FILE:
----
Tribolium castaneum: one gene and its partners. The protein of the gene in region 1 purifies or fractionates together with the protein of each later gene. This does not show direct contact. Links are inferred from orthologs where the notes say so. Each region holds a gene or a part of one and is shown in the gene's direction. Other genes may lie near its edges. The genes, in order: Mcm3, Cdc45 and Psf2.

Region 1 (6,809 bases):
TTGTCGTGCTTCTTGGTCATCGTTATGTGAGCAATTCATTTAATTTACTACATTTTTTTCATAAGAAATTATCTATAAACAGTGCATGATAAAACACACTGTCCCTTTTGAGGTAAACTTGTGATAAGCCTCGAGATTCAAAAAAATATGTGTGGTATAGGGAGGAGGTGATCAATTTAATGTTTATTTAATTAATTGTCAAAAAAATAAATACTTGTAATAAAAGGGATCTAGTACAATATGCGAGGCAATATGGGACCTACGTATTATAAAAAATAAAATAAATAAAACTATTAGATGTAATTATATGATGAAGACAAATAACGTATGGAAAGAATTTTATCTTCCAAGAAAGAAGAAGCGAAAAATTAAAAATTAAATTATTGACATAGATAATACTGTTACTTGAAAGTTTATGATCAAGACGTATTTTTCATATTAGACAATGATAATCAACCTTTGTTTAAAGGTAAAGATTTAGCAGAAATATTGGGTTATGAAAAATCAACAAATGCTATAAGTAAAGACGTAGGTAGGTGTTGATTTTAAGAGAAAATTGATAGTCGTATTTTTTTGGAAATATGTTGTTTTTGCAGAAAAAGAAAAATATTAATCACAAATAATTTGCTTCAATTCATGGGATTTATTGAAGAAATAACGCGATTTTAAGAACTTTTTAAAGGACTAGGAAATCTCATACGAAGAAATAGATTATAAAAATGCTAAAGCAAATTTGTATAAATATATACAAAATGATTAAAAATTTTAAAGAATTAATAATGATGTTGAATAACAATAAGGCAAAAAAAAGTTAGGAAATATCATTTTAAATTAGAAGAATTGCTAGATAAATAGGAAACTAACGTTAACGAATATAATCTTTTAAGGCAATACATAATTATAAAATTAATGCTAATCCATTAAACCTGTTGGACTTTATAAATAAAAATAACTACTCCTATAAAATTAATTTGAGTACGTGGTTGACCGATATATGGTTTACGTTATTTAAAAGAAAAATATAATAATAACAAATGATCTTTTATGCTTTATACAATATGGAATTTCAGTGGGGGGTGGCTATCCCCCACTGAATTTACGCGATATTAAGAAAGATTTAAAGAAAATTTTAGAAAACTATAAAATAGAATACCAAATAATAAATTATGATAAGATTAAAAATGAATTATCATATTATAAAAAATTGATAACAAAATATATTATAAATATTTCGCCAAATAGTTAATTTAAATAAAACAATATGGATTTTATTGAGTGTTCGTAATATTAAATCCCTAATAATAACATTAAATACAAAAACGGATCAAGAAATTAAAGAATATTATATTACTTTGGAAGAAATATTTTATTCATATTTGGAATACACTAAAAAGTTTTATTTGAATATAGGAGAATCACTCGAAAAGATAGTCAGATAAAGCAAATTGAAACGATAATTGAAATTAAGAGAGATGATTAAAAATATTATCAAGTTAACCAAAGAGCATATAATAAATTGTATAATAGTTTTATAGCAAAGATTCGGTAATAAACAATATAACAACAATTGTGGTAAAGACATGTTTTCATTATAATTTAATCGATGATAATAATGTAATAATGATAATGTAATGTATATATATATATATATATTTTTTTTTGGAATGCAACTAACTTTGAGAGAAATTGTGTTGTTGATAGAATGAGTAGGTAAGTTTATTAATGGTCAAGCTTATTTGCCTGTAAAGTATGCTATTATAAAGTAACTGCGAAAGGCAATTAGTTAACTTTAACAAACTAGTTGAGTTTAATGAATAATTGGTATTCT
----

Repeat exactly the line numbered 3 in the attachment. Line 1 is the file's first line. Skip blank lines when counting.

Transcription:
TTGTCGTGCTTCTTGGTCATCGTTATGTGAGCAATTCATTTAATTTACTACATTTTTTTCATAAGAAATTATCTATAAACAGTGCATGATAAAACACACTGTCCCTTTTGAGGTAAACTTGTGATAAGCCTCGAGATTCAAAAAAATATGTGTGGTATAGGGAGGAGGTGATCAATTTAATGTTTATTTAATTAATTGTCAAAAAAATAAATACTTGTAATAAAAGGGATCTAGTACAATATGCGAGGCAATATGGGACCTACGTATTATAAAAAATAAAATAAATAAAACTATTAGATGTAATTATATGATGAAGACAAATAACGTATGGAAAGAATTTTATCTTCCAAGAAAGAAGAAGCGAAAAATTAAAAATTAAATTATTGACATAGATAATACTGTTACTTGAAAGTTTATGATCAAGACGTATTTTTCATATTAGACAATGATAATCAACCTTTGTTTAAAGGTAAAGATTTAGCAGAAATATTGGGTTATGAAAAATCAACAAATGCTATAAGTAAAGACGTAGGTAGGTGTTGATTTTAAGAGAAAATTGATAGTCGTATTTTTTTGGAAATATGTTGTTTTTGCAGAAAAAGAAAAATATTAATCACAAATAATTTGCTTCAATTCATGGGATTTATTGAAGAAATAACGCGATTTTAAGAACTTTTTAAAGGACTAGGAAATCTCATACGAAGAAATAGATTATAAAAATGCTAAAGCAAATTTGTATAAATATATACAAAATGATTAAAAATTTTAAAGAATTAATAATGATGTTGAATAACAATAAGGCAAAAAAAAGTTAGGAAATATCATTTTAAATTAGAAGAATTGCTAGATAAATAGGAAACTAACGTTAACGAATATAATCTTTTAAGGCAATACATAATTATAAAATTAATGCTAATCCATTAAACCTGTTGGACTTTATAAATAAAAATAACTACTCCTATAAAATTAATTTGAGTACGTGGTTGACCGATATATGGTTTACGTTATTTAAAAGAAAAATATAATAATAACAAATGATCTTTTATGCTTTATACAATATGGAATTTCAGTGGGGGGTGGCTATCCCCCACTGAATTTACGCGATATTAAGAAAGATTTAAAGAAAATTTTAGAAAACTATAAAATAGAATACCAAATAATAAATTATGATAAGATTAAAAATGAATTATCATATTATAAAAAATTGATAACAAAATATATTATAAATATTTCGCCAAATAGTTAATTTAAATAAAACAATATGGATTTTATTGAGTGTTCGTAATATTAAATCCCTAATAATAACATTAAATACAAAAACGGATCAAGAAATTAAAGAATATTATATTACTTTGGAAGAAATATTTTATTCATATTTGGAATACACTAAAAAGTTTTATTTGAATATAGGAGAATCACTCGAAAAGATAGTCAGATAAAGCAAATTGAAACGATAATTGAAATTAAGAGAGATGATTAAAAATATTATCAAGTTAACCAAAGAGCATATAATAAATTGTATAATAGTTTTATAGCAAAGATTCGGTAATAAACAATATAACAACAATTGTGGTAAAGACATGTTTTCATTATAATTTAATCGATGATAATAATGTAATAATGATAATGTAATGTATATATATATATATATATTTTTTTTTGGAATGCAACTAACTTTGAGAGAAATTGTGTTGTTGATAGAATGAGTAGGTAAGTTTATTAATGGTCAAGCTTATTTGCCTGTAAAGTATGCTATTATAAAGTAACTGCGAAAGGCAATTAGTTAACTTTAACAAACTAGTTGAGTTTAATGAATAATTGGTATTCT